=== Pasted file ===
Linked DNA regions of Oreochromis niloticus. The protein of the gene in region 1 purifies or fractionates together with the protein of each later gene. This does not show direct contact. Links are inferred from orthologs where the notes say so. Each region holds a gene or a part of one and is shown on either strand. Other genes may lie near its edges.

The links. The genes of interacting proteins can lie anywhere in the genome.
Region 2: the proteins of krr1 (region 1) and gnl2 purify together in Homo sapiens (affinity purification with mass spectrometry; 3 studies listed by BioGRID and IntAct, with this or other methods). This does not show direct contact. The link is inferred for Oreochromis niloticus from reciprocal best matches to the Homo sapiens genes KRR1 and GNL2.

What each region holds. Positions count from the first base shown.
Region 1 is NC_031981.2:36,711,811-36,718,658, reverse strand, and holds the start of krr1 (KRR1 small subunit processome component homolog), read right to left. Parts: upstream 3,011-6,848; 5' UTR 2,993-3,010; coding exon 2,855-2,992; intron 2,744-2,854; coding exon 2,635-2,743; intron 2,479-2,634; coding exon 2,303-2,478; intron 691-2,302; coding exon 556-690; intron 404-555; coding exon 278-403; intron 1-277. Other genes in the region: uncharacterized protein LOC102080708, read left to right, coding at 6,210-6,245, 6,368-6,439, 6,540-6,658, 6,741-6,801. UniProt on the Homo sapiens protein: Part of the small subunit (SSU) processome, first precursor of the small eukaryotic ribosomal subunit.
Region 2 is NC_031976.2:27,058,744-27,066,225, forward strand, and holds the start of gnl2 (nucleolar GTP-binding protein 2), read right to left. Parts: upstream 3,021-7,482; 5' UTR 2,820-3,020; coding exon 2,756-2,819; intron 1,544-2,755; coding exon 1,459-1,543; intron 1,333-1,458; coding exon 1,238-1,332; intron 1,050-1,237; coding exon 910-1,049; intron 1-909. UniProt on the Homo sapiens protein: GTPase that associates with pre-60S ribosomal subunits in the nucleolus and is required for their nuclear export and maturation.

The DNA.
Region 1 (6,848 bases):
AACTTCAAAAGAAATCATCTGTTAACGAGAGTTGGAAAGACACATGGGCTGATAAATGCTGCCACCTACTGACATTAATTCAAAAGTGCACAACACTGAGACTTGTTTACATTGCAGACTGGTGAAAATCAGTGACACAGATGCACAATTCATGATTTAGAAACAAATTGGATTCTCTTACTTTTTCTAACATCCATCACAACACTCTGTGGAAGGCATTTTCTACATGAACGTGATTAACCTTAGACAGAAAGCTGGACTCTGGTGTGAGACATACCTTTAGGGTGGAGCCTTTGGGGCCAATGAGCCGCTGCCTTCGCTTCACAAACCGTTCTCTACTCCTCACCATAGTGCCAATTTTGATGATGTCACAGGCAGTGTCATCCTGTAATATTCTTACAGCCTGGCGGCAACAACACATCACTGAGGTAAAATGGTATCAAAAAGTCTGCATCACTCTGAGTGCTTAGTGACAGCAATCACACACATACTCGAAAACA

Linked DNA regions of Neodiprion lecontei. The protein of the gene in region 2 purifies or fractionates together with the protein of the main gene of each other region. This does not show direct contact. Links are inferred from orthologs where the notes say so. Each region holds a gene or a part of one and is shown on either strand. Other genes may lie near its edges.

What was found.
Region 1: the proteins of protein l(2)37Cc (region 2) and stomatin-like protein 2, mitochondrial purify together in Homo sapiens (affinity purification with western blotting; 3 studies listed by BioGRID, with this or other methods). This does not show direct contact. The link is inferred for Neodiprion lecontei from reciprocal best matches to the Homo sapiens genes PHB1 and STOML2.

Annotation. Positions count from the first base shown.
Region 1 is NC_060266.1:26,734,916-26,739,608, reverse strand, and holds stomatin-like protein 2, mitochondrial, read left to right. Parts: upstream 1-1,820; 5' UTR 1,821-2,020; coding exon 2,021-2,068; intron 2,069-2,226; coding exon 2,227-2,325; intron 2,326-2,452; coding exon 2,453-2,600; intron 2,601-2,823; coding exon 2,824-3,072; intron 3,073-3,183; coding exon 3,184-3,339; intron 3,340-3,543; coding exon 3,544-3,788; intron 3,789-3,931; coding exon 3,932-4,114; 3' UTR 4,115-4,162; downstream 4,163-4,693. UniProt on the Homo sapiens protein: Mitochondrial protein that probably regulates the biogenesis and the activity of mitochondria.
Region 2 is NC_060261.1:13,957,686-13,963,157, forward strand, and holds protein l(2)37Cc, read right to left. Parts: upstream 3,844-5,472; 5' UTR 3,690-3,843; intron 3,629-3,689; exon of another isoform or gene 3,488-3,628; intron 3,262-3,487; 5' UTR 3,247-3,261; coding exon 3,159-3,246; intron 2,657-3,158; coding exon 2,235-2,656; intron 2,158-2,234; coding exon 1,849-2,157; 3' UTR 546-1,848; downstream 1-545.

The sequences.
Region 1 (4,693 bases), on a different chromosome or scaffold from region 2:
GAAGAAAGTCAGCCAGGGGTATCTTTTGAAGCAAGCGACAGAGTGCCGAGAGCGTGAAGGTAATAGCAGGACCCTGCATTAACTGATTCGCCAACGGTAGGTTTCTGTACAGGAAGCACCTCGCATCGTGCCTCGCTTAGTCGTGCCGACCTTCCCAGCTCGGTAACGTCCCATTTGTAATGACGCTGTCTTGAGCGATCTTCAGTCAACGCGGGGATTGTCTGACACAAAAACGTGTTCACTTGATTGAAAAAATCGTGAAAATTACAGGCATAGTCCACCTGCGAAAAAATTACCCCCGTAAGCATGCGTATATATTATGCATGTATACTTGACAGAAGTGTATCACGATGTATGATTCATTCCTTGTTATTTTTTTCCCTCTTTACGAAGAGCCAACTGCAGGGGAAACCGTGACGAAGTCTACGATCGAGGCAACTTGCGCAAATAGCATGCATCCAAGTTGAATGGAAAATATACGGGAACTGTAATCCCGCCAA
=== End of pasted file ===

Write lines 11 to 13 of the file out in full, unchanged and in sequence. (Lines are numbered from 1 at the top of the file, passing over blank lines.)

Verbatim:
What was found.
Region 1: the proteins of protein l(2)37Cc (region 2) and stomatin-like protein 2, mitochondrial purify together in Homo sapiens (affinity purification with western blotting; 3 studies listed by BioGRID, with this or other methods). This does not show direct contact. The link is inferred for Neodiprion lecontei from reciprocal best matches to the Homo sapiens genes PHB1 and STOML2.

Annotation. Positions count from the first base shown.